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NOAA research model brings severe weather into focus
Theo Stein

NOAA research model brings severe weather into focus

Upgrade of the HRRR is one example of how research supports operations

NOAA’s two primary short-range weather models received upgrades developed by NOAA researchers that will provide more accurate hazardous weather and aviation forecasts as they roll into operations (July 12) for the National Weather Service’s Storm Prediction Center, other national forecast centers and local forecast offices across the country.

The hourly-updating High-Resolution Rapid Refresh model (HRRR) and its “parent” model, the Rapid Refresh model (RAP), work hand-in-hand to provide the foundation for many of the forecast products issued by the NWS every day. The biggest changes came to the HRRR, NOAA’s 3-kilometer resolution storm-resolving model, which will provide more accurate predictions of thunderstorms and flooding potential more than a day in advance. The forecast area also has been expanded to include Alaska, where the primary mode of transportation is aircraft, and predictions of small-scale details on clouds, visibility, and icing are vital for pilot safety.

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Soldiers with the Texas Army National Guard move through flooded Houston streets as floodwaters from Hurricane Harvey continue to rise, Monday, August 28, 2017. Upgrades to the HRRR will provide earlier warnings of heavy rainfall and flooding. (U.S. Army photo by 1st Lt. Zachary West)

“The HRRR not only offers more accurate and more detailed weather forecasts,” said Paul Schlatter, the Science and Operations Officer for the National Weather Service’s Denver-Boulder forecast office. ”It’s turning out to be highly flexible to develop valuable forecast applications.”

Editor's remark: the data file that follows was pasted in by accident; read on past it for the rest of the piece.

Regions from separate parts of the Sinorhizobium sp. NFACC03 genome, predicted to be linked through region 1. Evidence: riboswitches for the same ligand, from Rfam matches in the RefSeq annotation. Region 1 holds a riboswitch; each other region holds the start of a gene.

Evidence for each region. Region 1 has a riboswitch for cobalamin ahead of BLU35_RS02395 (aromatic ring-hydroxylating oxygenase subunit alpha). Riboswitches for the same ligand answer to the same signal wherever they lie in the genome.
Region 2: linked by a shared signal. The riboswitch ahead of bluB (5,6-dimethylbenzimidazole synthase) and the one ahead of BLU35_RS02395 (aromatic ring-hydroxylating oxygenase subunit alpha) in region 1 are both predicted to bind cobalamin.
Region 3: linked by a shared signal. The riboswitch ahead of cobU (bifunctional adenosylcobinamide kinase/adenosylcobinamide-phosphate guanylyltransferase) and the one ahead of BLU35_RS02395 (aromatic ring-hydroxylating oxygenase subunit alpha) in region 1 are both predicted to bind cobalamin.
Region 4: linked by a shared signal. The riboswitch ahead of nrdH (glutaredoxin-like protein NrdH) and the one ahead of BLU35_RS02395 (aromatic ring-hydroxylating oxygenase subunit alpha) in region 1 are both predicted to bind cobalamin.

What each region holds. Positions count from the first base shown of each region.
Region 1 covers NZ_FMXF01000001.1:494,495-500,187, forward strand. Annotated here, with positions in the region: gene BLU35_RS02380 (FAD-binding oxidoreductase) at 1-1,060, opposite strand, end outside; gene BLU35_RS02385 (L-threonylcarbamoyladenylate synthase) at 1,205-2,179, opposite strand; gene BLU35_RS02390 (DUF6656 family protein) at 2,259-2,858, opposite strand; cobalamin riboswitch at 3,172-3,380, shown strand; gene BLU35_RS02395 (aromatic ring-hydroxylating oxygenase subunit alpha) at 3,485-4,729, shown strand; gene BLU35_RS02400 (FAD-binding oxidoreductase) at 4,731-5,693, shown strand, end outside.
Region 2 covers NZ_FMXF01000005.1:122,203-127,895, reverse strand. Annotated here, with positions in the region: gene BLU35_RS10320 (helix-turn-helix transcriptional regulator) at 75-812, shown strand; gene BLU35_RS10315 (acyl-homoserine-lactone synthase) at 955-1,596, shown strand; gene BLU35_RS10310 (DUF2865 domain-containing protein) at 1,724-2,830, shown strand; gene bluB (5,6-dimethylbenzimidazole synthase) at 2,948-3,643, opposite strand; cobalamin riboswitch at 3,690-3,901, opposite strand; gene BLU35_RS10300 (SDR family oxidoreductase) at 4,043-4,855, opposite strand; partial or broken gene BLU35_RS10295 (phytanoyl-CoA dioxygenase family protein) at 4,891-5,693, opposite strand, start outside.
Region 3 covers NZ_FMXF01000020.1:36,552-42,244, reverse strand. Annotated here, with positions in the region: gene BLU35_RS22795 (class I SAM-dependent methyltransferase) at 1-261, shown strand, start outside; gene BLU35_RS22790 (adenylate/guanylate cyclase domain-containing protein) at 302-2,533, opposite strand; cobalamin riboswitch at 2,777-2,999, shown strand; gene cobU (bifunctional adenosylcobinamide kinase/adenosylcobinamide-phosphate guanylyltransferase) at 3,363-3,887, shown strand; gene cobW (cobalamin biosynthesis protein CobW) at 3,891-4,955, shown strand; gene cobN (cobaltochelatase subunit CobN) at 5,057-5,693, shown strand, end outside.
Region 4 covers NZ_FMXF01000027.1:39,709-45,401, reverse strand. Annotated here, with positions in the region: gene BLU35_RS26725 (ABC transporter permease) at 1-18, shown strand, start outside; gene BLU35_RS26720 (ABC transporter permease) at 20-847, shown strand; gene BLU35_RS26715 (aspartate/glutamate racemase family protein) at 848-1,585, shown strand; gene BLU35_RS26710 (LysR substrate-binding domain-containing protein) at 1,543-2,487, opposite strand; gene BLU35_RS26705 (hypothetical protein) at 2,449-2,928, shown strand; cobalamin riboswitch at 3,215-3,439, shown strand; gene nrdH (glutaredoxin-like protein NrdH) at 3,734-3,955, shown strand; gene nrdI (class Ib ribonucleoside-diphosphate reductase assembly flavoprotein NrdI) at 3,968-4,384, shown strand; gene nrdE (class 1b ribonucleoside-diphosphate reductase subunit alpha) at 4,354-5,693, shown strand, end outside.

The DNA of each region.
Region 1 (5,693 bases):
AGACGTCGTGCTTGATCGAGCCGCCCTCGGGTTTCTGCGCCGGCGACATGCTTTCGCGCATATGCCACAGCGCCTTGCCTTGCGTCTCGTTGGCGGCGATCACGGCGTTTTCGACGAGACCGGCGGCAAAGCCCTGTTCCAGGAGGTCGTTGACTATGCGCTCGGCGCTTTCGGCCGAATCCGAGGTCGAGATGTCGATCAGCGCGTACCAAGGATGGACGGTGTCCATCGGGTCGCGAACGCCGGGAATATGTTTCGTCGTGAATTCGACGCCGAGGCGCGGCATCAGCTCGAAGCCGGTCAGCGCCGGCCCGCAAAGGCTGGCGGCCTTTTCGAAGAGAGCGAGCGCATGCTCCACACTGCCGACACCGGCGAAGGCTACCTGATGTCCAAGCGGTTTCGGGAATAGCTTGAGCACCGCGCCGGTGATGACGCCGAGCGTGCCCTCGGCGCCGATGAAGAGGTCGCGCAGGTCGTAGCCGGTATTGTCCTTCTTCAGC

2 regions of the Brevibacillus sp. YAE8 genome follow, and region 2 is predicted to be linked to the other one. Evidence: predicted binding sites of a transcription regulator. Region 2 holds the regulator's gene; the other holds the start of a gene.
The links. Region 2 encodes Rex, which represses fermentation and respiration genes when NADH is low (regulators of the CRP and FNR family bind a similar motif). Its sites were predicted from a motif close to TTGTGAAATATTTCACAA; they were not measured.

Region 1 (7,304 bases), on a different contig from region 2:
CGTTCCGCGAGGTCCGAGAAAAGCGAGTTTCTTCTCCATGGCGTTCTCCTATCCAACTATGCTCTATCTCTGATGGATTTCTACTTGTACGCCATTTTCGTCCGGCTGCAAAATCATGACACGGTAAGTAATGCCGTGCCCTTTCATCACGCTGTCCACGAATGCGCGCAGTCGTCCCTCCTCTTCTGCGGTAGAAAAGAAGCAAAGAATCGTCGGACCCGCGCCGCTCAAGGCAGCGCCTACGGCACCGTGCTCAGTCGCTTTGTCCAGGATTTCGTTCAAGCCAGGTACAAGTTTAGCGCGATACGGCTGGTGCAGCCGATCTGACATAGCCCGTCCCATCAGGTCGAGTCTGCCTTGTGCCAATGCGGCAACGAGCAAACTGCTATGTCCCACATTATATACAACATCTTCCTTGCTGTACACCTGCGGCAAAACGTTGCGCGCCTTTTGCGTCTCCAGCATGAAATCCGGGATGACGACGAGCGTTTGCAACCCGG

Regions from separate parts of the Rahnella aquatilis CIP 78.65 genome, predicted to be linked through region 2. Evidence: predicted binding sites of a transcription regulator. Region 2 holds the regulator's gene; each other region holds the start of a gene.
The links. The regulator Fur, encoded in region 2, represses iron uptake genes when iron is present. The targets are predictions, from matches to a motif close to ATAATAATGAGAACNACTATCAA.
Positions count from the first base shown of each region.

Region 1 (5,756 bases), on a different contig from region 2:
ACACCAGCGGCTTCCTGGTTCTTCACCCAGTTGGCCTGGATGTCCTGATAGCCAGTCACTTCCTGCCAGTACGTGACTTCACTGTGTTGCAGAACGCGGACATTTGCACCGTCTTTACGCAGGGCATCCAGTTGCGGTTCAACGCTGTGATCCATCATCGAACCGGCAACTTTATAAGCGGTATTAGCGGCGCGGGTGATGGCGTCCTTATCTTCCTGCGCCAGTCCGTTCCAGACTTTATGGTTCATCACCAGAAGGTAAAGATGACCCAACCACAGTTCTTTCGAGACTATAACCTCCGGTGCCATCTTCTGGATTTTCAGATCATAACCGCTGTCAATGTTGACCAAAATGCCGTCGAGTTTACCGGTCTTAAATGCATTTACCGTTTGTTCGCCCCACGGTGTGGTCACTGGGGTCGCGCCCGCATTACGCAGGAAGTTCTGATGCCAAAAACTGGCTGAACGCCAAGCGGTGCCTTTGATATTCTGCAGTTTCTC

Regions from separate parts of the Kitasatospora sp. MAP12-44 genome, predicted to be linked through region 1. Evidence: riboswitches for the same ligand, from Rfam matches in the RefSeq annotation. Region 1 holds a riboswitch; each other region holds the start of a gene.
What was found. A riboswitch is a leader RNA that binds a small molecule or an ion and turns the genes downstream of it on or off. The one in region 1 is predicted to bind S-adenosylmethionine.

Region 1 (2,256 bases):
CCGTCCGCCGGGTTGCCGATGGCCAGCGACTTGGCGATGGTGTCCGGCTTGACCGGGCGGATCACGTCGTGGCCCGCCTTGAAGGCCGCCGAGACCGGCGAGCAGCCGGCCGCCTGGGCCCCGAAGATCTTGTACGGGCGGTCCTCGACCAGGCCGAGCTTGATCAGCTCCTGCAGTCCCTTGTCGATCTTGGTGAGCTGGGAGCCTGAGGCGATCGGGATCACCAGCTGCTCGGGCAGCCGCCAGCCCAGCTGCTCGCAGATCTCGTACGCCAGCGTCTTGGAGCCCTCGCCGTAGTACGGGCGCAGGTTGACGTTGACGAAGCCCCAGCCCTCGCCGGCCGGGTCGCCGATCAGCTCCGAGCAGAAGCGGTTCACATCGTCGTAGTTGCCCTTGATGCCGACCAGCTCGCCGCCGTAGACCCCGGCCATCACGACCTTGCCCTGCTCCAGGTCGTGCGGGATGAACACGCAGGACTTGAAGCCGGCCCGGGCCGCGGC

The RAP and HRRR were conceived and developed by NOAA’s Global Systems Division, the weather-forecasting R&D arm of the Earth System Research Laboratory in Boulder, Colorado. NOAA’s National Centers for Environmental Prediction (NCEP), including the Environmental Modeling Center and NCEP Central Operations, worked closely with GSD to evaluate and implement the model into real-time operations.   An experimental version of the HRRR, dubbed HRRRx, is run continuously at GSD to demonstrate, in real time, scientific advances before they are implemented into the NOAA operational model. The next set of GSD upgrades to the RAP and HRRR are due in 2019.

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The 36 hour HRRRX forecasts accurately predicted Hurricane Irma’s location within a half county and captured the timing and landfall over Marco Island, Florida at 2pm on Sunday, September 10, 28-hours in advance.

Research yields better weather forecasts

The new version of the HRRR doubles the forecast period from 18 to 36 hours - the “Day 2” period that is critical for constructing severe weather outlooks. Extensively tested during the past year - including last year’s hurricane season - this second upgrade of HRRR provides additional lead time for potential flooding, rotating thunderstorms (known as supercells), damaging winds, hail, and blizzard conditions. The HRRR also ingests measurements taken by commercial airliners, improving wind, turbulence, cloud-top and cloud-ceiling predictions that are vital for routing planes around storms and for aircraft safety during take-offs and landings.